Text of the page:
By Bob Temple, NFLHS.com
Special to Profootballhof.com
There may not be a lot of money in coaching high school football, but Anthony Muñoz understands why so many high school coaches stay in the profession for decades.
Muñoz, the Hall of Fame offensive tackle for the Cincinnati Bengals, spent three years coaching high school football at Cincinnati Moeller after his retirement. He continues to work with young football players through his foundation today.
It was Muñoz's experience coaching at the high school level that helped him understand why high school football coaches love what they do so much.
"I understand why there are coaches that coach 20, 30, 40 years in high school," he said. "To me, there's nothing like it."
Muñoz spoke Friday at the NFL Youth Football Summit in Canton, Ohio. Coaches from all 50 states and a number of foreign countries participated in the annual event.
Hall of Famer Anthony Muñoz speaks to high school football coaches at the 2005 Youth Summit.
Muñoz played 13 years in the NFL after a standout high school career in California and a stellar college career at Southern Cal. After his retirement, he was the JV offensive line coach at Moeller for two years before moving up to the varsity staff for one year.
"You guys are the guys that are basically taking the kids at a young age and having a tremendous impact on them, and allowing them to learn to love the sport that I think is the greatest sport of all," Muñoz said.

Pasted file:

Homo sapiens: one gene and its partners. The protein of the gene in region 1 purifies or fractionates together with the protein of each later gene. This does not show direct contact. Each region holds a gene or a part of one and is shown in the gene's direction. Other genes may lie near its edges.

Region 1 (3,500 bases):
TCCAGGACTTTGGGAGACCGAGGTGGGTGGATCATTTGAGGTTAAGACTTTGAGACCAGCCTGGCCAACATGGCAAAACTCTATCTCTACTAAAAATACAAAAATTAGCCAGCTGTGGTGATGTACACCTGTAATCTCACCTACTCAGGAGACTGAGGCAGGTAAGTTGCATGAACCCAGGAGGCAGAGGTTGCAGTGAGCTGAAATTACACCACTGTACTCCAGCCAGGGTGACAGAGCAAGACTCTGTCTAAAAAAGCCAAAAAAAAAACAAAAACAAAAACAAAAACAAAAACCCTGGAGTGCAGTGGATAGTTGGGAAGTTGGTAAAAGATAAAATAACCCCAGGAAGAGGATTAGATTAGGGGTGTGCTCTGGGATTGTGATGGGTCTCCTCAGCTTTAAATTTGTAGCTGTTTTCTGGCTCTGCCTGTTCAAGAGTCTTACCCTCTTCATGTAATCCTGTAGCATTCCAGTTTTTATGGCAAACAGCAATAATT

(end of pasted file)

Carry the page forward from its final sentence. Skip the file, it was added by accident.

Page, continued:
When Muñoz came out for the high school team as a freshman, he was pretty sure that quarterback was his position "not because of my speed," he joked, "but because I could throw the football."
He quickly found out otherwise. After the team was told to break out positions, his coach told him to go off with the offensive linemen.
"I had a two-bar facemask on," Muñoz said. "The coach said, 'After practice, go see Homer and Henry and they'll get you a cage.'"
The rest, as they say, is history.
"If wasn't for my high school coaches, who taught me the game and taught me to love the game with a passion, I don't think I would have loved it like I did," Muñoz said. "I had guys who had boundaries for their players. Had discipline. It wasn't, 'do whatever you want as long as perform on football field.'
"They allowed me not only to be the best at what I was doing, but they made it fun."
Muñoz learned to work to get better with every repetition in practice, a message that he carried with him into the NFL.
But coaching in high school goes well beyond teaching young people the game of football.
"I really think we have a responsibility -- we are role models," Muñoz said. "We have to be positive influences on young people.
"We have a responsibility of teaching them life skills -- character skills, trust. I felt like I was taught by some of the best coaches in my years of playing football.
"When I looked at having an opportunity to coach, the thing that really got me excited was I had a chance to be with these kids," Muñoz said. "But man, I had a chance to teach them about life -- things that are going to carry them well beyond the football field."
Muñoz still has that opportunity in his work with his foundation, and it's an opportunity he still appreciates.
"I know you have a passion, or you wouldn't be coaching the game," he told the coaches. "And what a privilege we have to be involved in these young people's lives."
Story courtesy Red Line Editorial, Inc.
Back to news